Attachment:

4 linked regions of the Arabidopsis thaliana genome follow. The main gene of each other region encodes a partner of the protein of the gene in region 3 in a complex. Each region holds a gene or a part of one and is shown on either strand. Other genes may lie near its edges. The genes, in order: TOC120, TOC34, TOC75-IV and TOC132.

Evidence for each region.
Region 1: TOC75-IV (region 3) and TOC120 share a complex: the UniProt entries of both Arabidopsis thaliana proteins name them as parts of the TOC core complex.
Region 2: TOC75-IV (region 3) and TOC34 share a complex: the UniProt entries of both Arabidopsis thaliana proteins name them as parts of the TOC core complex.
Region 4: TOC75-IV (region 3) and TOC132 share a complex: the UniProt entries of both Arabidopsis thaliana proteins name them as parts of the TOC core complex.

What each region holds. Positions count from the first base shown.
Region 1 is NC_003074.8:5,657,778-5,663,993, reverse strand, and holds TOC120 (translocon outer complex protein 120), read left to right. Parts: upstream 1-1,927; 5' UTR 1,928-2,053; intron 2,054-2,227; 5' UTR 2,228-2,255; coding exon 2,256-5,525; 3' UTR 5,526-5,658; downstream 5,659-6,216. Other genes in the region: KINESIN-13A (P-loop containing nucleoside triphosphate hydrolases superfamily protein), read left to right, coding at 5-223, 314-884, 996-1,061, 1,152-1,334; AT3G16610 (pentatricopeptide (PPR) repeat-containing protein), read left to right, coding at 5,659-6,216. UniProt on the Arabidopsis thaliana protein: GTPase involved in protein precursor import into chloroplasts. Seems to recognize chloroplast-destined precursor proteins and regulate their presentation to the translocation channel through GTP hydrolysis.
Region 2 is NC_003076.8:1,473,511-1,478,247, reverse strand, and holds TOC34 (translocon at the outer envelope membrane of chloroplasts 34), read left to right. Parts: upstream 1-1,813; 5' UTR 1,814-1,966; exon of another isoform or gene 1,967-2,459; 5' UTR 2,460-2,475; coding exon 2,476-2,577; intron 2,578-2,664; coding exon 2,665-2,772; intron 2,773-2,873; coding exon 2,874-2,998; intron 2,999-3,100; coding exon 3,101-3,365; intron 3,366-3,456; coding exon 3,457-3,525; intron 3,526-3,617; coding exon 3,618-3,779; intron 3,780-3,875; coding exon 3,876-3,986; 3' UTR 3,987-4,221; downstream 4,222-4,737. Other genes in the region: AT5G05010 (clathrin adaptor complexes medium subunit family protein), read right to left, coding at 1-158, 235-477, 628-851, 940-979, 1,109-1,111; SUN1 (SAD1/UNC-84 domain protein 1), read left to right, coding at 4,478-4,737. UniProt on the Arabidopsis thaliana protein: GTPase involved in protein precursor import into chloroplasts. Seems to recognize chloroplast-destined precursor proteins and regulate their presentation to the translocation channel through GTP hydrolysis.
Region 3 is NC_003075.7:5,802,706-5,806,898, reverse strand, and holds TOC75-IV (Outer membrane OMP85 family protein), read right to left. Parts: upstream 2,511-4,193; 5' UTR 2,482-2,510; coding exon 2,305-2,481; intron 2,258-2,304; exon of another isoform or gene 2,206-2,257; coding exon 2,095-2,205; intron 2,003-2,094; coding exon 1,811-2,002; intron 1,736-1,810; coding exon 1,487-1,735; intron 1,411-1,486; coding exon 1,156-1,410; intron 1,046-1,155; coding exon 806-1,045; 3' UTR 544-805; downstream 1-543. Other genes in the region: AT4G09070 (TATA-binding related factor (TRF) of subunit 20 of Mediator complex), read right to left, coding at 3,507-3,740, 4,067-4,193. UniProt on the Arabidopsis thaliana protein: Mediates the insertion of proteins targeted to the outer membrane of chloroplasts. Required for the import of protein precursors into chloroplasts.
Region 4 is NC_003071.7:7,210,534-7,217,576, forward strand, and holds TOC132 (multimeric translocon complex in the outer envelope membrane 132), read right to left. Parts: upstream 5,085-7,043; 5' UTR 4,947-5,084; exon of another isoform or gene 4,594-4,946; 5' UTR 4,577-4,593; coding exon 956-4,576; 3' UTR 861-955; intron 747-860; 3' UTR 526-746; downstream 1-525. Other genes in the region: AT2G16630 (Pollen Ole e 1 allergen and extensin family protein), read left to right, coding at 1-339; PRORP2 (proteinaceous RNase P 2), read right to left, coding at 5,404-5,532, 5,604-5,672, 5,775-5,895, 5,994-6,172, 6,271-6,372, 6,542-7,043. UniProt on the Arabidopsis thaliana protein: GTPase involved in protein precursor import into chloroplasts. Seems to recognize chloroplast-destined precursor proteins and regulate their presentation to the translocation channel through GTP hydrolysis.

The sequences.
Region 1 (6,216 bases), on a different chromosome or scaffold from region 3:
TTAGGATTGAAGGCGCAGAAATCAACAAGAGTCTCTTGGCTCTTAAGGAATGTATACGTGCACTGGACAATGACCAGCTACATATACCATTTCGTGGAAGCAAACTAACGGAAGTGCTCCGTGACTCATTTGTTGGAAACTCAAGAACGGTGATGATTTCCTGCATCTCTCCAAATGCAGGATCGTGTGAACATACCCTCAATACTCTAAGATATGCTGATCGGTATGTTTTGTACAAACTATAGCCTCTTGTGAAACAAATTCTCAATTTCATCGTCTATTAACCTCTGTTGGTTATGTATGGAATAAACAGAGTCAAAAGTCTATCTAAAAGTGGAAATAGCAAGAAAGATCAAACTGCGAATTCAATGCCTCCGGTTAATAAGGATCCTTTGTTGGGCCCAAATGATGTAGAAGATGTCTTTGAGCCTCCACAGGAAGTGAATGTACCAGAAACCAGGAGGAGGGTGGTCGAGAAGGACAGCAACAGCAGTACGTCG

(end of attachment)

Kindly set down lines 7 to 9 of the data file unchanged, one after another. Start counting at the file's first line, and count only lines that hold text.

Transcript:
Region 1 is NC_003074.8:5,657,778-5,663,993, reverse strand, and holds TOC120 (translocon outer complex protein 120), read left to right. Parts: upstream 1-1,927; 5' UTR 1,928-2,053; intron 2,054-2,227; 5' UTR 2,228-2,255; coding exon 2,256-5,525; 3' UTR 5,526-5,658; downstream 5,659-6,216. Other genes in the region: KINESIN-13A (P-loop containing nucleoside triphosphate hydrolases superfamily protein), read left to right, coding at 5-223, 314-884, 996-1,061, 1,152-1,334; AT3G16610 (pentatricopeptide (PPR) repeat-containing protein), read left to right, coding at 5,659-6,216. UniProt on the Arabidopsis thaliana protein: GTPase involved in protein precursor import into chloroplasts. Seems to recognize chloroplast-destined precursor proteins and regulate their presentation to the translocation channel through GTP hydrolysis.
Region 2 is NC_003076.8:1,473,511-1,478,247, reverse strand, and holds TOC34 (translocon at the outer envelope membrane of chloroplasts 34), read left to right. Parts: upstream 1-1,813; 5' UTR 1,814-1,966; exon of another isoform or gene 1,967-2,459; 5' UTR 2,460-2,475; coding exon 2,476-2,577; intron 2,578-2,664; coding exon 2,665-2,772; intron 2,773-2,873; coding exon 2,874-2,998; intron 2,999-3,100; coding exon 3,101-3,365; intron 3,366-3,456; coding exon 3,457-3,525; intron 3,526-3,617; coding exon 3,618-3,779; intron 3,780-3,875; coding exon 3,876-3,986; 3' UTR 3,987-4,221; downstream 4,222-4,737. Other genes in the region: AT5G05010 (clathrin adaptor complexes medium subunit family protein), read right to left, coding at 1-158, 235-477, 628-851, 940-979, 1,109-1,111; SUN1 (SAD1/UNC-84 domain protein 1), read left to right, coding at 4,478-4,737. UniProt on the Arabidopsis thaliana protein: GTPase involved in protein precursor import into chloroplasts. Seems to recognize chloroplast-destined precursor proteins and regulate their presentation to the translocation channel through GTP hydrolysis.
Region 3 is NC_003075.7:5,802,706-5,806,898, reverse strand, and holds TOC75-IV (Outer membrane OMP85 family protein), read right to left. Parts: upstream 2,511-4,193; 5' UTR 2,482-2,510; coding exon 2,305-2,481; intron 2,258-2,304; exon of another isoform or gene 2,206-2,257; coding exon 2,095-2,205; intron 2,003-2,094; coding exon 1,811-2,002; intron 1,736-1,810; coding exon 1,487-1,735; intron 1,411-1,486; coding exon 1,156-1,410; intron 1,046-1,155; coding exon 806-1,045; 3' UTR 544-805; downstream 1-543. Other genes in the region: AT4G09070 (TATA-binding related factor (TRF) of subunit 20 of Mediator complex), read right to left, coding at 3,507-3,740, 4,067-4,193. UniProt on the Arabidopsis thaliana protein: Mediates the insertion of proteins targeted to the outer membrane of chloroplasts. Required for the import of protein precursors into chloroplasts.